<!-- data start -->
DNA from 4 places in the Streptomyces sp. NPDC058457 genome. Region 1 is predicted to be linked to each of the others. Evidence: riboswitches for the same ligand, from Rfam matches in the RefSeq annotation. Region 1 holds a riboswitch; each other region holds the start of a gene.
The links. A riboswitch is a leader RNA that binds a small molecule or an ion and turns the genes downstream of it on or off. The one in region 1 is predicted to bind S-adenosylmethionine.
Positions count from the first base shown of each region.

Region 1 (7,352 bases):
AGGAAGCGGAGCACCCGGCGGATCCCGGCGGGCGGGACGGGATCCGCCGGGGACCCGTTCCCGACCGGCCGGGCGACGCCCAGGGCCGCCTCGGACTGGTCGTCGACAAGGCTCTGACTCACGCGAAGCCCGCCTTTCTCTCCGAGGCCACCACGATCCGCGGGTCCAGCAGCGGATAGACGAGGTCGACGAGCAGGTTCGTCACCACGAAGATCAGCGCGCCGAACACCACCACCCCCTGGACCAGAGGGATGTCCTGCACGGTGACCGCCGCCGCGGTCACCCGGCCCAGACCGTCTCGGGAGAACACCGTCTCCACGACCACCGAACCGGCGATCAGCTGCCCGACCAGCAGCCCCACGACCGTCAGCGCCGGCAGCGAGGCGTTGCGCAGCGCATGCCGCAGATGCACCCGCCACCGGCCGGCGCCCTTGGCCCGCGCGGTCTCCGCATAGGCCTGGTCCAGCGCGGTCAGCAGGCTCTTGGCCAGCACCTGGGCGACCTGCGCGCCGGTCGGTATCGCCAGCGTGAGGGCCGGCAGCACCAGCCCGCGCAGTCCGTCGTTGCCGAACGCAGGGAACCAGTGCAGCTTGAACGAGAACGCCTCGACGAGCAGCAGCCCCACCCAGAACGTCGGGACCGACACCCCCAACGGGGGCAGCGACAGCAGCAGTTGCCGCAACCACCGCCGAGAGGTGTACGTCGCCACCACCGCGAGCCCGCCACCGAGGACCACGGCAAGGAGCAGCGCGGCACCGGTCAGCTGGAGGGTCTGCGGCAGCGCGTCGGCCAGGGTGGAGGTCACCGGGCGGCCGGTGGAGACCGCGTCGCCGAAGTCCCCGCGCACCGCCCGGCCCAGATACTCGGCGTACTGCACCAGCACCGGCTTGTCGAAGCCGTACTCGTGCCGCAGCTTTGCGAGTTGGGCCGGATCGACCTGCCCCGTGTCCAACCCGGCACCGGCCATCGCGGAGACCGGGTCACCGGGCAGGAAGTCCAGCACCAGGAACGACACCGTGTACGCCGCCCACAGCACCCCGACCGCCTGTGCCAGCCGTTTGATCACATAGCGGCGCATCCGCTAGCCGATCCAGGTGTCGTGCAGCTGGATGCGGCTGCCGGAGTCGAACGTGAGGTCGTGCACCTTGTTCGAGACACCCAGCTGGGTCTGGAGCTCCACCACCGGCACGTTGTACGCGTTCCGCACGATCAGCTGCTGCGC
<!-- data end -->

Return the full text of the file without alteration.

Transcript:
DNA from 4 places in the Streptomyces sp. NPDC058457 genome. Region 1 is predicted to be linked to each of the others. Evidence: riboswitches for the same ligand, from Rfam matches in the RefSeq annotation. Region 1 holds a riboswitch; each other region holds the start of a gene.
The links. A riboswitch is a leader RNA that binds a small molecule or an ion and turns the genes downstream of it on or off. The one in region 1 is predicted to bind S-adenosylmethionine.
Positions count from the first base shown of each region.

Region 1 (7,352 bases):
AGGAAGCGGAGCACCCGGCGGATCCCGGCGGGCGGGACGGGATCCGCCGGGGACCCGTTCCCGACCGGCCGGGCGACGCCCAGGGCCGCCTCGGACTGGTCGTCGACAAGGCTCTGACTCACGCGAAGCCCGCCTTTCTCTCCGAGGCCACCACGATCCGCGGGTCCAGCAGCGGATAGACGAGGTCGACGAGCAGGTTCGTCACCACGAAGATCAGCGCGCCGAACACCACCACCCCCTGGACCAGAGGGATGTCCTGCACGGTGACCGCCGCCGCGGTCACCCGGCCCAGACCGTCTCGGGAGAACACCGTCTCCACGACCACCGAACCGGCGATCAGCTGCCCGACCAGCAGCCCCACGACCGTCAGCGCCGGCAGCGAGGCGTTGCGCAGCGCATGCCGCAGATGCACCCGCCACCGGCCGGCGCCCTTGGCCCGCGCGGTCTCCGCATAGGCCTGGTCCAGCGCGGTCAGCAGGCTCTTGGCCAGCACCTGGGCGACCTGCGCGCCGGTCGGTATCGCCAGCGTGAGGGCCGGCAGCACCAGCCCGCGCAGTCCGTCGTTGCCGAACGCAGGGAACCAGTGCAGCTTGAACGAGAACGCCTCGACGAGCAGCAGCCCCACCCAGAACGTCGGGACCGACACCCCCAACGGGGGCAGCGACAGCAGCAGTTGCCGCAACCACCGCCGAGAGGTGTACGTCGCCACCACCGCGAGCCCGCCACCGAGGACCACGGCAAGGAGCAGCGCGGCACCGGTCAGCTGGAGGGTCTGCGGCAGCGCGTCGGCCAGGGTGGAGGTCACCGGGCGGCCGGTGGAGACCGCGTCGCCGAAGTCCCCGCGCACCGCCCGGCCCAGATACTCGGCGTACTGCACCAGCACCGGCTTGTCGAAGCCGTACTCGTGCCGCAGCTTTGCGAGTTGGGCCGGATCGACCTGCCCCGTGTCCAACCCGGCACCGGCCATCGCGGAGACCGGGTCACCGGGCAGGAAGTCCAGCACCAGGAACGACACCGTGTACGCCGCCCACAGCACCCCGACCGCCTGTGCCAGCCGTTTGATCACATAGCGGCGCATCCGCTAGCCGATCCAGGTGTCGTGCAGCTGGATGCGGCTGCCGGAGTCGAACGTGAGGTCGTGCACCTTGTTCGAGACACCCAGCTGGGTCTGGAGCTCCACCACCGGCACGTTGTACGCGTTCCGCACGATCAGCTGCTGCGC